At the exhibition there were two films running concurrently in adjoining rooms. One consisted of a rare 15-minute footage captured by Dumas of the Golden Jubilee of Jagatjit Singh, an extravaganza that was spread over two weeks from November 22 to December 5, 1927: Dumas had captured the arrival of the Viceroy and various princely guests, a Royal Darbar, a musical evening and much else. The second film was equally remarkable but quite different: it reconstructed the history of the Mughal dynasty through images of Mughal paintings juxtaposed against photographs of Mughal monuments; all this was built around the short film that Dumas had taken of Agra Fort, looking out onto the vistas that Shah Jahan would have seen during his long imprisonment.

The gardens of the Albert Kahn Museum were no less interesting than the exhibition. Overlooked by Albert Kahn’s chateau, they were designed in 1895 to reflect his universalistic ideals. Spread across eight acres, they are exquisitely landscaped to capture different moods and vistas: among others, there is an English garden, a French garden, a Japanese garden, an orchard, a greenhouse, a pavilion and a magnificent cluster of silver-blue firs known as the Blue Forest.

Who then was Albert Kahn? He was born in 1860 into a family of Jewish traders, which was displaced from Alsace-Lorraine during the Franco-Prussian war. At 16, Kahn became a junior clerk at a bank in Paris. In his spare time, he took tuitions which enabled him to pass two baccalaureate exams. His financial skills led to his rapid rise in the bank hierarchy: in 1894, he set up his own bank. He strongly believed that a knowledge of other countries and societies was pivotal to international harmony and peace and established bursaries for this; he also financed medical research. He believed he was a witness to a historic era and greatly changing times. From 1909-1931, he commissioned photographers to record images from some 50 countries: the Albert Kahn Museum’s astonishing collection ranges from photographs of heads of state, politicians, scientists and writers to processions of young orphans in 1920 and wounded combatants of World War I, the rise of Bolshevism, Ashura in Tehran in 1927 and the harvesting of pineapples in Honolulu. Alas, Albert Kahn’s financial empire did not survive the ravages of the Great Depression. His chateau was acquired by the local administration, though he was allowed to live there till his death in 1940. The museum was established in 1986 and there are great plans to develop it further.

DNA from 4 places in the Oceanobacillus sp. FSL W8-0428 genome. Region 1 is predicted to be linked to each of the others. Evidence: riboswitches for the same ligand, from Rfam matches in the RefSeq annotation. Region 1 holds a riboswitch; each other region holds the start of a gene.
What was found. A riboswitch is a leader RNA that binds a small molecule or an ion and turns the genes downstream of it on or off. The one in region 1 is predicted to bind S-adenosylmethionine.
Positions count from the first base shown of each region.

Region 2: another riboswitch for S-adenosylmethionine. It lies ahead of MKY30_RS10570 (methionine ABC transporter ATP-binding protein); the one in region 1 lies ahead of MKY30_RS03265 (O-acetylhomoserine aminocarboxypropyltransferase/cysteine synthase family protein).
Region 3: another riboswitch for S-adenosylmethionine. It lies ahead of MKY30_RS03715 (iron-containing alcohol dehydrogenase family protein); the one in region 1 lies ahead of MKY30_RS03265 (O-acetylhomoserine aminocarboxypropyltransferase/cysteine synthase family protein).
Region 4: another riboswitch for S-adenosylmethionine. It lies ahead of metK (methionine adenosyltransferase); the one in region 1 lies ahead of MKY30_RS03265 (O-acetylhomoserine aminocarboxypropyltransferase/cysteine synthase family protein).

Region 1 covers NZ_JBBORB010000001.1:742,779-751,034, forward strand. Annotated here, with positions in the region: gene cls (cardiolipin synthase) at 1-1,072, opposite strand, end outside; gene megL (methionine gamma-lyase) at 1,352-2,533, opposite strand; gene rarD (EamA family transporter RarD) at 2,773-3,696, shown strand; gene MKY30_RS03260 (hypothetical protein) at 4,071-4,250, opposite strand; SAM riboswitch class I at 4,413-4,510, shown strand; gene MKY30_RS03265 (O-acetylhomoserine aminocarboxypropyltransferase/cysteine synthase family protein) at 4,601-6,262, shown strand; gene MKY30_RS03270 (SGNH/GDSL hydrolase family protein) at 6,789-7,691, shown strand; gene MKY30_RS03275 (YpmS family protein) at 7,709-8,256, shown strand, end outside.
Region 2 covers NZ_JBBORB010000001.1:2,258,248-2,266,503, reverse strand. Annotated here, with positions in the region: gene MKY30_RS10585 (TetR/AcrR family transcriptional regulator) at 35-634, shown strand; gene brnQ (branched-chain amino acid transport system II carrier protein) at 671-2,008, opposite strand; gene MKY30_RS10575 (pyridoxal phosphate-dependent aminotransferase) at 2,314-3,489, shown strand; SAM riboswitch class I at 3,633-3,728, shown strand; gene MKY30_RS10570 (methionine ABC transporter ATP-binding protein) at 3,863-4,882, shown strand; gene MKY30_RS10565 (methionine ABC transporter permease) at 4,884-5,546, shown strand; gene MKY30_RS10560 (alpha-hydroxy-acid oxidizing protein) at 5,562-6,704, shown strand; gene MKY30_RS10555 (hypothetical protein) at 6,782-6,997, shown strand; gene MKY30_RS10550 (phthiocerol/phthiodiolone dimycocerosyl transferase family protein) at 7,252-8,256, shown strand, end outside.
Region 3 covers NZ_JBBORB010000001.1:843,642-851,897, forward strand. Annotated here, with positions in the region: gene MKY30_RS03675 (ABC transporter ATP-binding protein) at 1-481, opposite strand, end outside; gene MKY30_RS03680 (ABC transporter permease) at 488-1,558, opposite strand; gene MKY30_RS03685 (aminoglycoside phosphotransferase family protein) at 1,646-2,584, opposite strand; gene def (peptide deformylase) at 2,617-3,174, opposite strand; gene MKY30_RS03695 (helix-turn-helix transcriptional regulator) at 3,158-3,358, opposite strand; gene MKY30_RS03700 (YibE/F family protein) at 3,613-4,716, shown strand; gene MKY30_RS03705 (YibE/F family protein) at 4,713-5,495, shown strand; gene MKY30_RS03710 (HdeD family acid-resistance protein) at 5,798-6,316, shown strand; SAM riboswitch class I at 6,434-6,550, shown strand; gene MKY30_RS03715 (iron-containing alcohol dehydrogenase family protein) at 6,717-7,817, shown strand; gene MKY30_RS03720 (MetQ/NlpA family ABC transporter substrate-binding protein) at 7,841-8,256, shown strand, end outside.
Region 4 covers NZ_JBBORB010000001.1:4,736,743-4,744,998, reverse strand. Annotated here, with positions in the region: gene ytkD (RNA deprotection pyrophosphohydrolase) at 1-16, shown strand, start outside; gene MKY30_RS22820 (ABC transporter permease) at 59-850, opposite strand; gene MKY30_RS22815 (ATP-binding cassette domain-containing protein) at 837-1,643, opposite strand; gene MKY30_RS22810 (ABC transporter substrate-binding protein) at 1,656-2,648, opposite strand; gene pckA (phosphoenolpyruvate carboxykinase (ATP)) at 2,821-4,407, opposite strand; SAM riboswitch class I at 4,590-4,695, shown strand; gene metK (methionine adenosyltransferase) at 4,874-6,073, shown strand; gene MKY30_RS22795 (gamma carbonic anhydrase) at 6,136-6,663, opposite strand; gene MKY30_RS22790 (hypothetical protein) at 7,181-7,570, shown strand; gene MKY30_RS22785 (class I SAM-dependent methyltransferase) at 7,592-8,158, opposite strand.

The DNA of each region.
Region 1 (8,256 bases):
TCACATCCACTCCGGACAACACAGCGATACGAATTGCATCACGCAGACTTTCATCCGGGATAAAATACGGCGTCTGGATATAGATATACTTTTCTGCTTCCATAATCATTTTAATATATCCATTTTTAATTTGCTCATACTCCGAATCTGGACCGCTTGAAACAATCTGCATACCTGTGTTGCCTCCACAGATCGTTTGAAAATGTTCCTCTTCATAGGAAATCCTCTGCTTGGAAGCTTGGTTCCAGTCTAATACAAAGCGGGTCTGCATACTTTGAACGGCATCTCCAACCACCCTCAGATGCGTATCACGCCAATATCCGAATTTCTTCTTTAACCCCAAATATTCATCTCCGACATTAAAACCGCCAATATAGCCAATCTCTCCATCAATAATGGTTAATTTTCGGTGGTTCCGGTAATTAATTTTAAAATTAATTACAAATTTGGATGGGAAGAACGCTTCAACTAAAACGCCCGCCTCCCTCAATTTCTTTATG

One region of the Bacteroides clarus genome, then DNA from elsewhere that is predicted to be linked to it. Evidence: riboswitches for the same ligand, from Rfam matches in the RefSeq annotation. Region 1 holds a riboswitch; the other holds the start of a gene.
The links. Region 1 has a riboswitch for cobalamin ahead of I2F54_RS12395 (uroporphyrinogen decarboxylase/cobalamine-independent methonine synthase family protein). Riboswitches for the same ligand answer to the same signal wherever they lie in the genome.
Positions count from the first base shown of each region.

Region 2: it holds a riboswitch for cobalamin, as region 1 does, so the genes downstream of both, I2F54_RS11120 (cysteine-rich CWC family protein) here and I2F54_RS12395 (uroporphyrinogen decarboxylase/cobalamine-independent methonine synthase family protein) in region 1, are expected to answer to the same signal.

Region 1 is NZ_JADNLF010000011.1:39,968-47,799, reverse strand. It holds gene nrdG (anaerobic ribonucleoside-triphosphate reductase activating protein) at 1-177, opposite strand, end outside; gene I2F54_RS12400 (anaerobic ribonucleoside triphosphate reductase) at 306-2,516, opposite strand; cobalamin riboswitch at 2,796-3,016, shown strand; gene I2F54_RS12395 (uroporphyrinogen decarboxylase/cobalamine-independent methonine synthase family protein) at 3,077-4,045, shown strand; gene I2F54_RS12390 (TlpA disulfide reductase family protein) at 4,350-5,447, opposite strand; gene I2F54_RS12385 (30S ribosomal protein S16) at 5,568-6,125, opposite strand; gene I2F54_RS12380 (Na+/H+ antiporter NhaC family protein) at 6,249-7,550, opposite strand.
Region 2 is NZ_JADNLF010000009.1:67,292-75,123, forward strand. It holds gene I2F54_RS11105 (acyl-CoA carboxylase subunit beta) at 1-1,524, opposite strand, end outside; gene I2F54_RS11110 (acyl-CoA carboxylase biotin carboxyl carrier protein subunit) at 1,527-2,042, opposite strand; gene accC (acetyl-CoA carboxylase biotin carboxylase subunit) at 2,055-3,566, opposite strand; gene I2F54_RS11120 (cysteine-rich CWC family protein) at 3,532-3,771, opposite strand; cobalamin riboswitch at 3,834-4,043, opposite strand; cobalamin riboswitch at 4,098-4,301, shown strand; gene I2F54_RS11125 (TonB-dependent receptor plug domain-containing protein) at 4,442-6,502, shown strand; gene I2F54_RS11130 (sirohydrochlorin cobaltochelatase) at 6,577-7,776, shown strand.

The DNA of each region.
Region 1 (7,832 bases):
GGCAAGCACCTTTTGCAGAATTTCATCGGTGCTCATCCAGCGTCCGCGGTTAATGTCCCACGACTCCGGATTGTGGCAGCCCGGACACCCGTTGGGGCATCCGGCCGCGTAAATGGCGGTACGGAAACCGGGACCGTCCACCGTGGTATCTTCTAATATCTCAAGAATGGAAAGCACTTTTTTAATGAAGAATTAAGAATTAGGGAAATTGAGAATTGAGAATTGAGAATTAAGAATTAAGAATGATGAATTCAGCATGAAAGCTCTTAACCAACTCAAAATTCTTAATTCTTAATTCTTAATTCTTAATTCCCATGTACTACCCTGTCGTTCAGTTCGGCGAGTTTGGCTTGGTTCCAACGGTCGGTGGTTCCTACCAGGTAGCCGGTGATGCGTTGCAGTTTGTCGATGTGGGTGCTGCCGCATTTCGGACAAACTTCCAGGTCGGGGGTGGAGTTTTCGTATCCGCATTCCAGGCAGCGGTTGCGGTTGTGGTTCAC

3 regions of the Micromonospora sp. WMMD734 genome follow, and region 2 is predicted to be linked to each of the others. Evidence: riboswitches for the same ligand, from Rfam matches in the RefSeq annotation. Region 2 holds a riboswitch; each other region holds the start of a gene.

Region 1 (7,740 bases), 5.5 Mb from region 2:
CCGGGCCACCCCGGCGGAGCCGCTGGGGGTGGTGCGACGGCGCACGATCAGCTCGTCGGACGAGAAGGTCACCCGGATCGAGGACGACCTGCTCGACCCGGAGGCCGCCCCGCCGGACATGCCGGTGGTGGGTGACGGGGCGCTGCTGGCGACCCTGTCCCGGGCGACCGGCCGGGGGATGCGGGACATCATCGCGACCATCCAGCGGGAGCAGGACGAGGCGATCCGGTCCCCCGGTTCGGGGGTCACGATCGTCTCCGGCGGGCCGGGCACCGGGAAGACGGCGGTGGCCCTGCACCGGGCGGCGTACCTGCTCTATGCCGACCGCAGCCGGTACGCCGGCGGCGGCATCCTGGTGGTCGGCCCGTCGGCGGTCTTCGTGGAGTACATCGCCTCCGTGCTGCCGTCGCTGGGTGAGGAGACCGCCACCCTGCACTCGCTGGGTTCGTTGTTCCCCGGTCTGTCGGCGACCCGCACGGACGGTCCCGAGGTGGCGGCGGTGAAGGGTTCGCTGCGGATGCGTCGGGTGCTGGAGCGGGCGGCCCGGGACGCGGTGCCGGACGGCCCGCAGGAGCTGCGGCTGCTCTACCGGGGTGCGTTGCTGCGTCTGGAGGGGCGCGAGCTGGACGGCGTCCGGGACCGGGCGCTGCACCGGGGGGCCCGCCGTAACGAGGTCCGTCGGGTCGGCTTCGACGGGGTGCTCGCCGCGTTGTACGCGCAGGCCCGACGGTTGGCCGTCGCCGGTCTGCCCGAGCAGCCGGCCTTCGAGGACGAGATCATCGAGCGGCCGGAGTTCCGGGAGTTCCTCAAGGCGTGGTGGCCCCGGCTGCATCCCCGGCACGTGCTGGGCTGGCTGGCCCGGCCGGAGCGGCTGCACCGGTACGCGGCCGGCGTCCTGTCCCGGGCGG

Photos Copyright: Musée Albert-Kahn/Conseil Général des Hauts-de-Seine.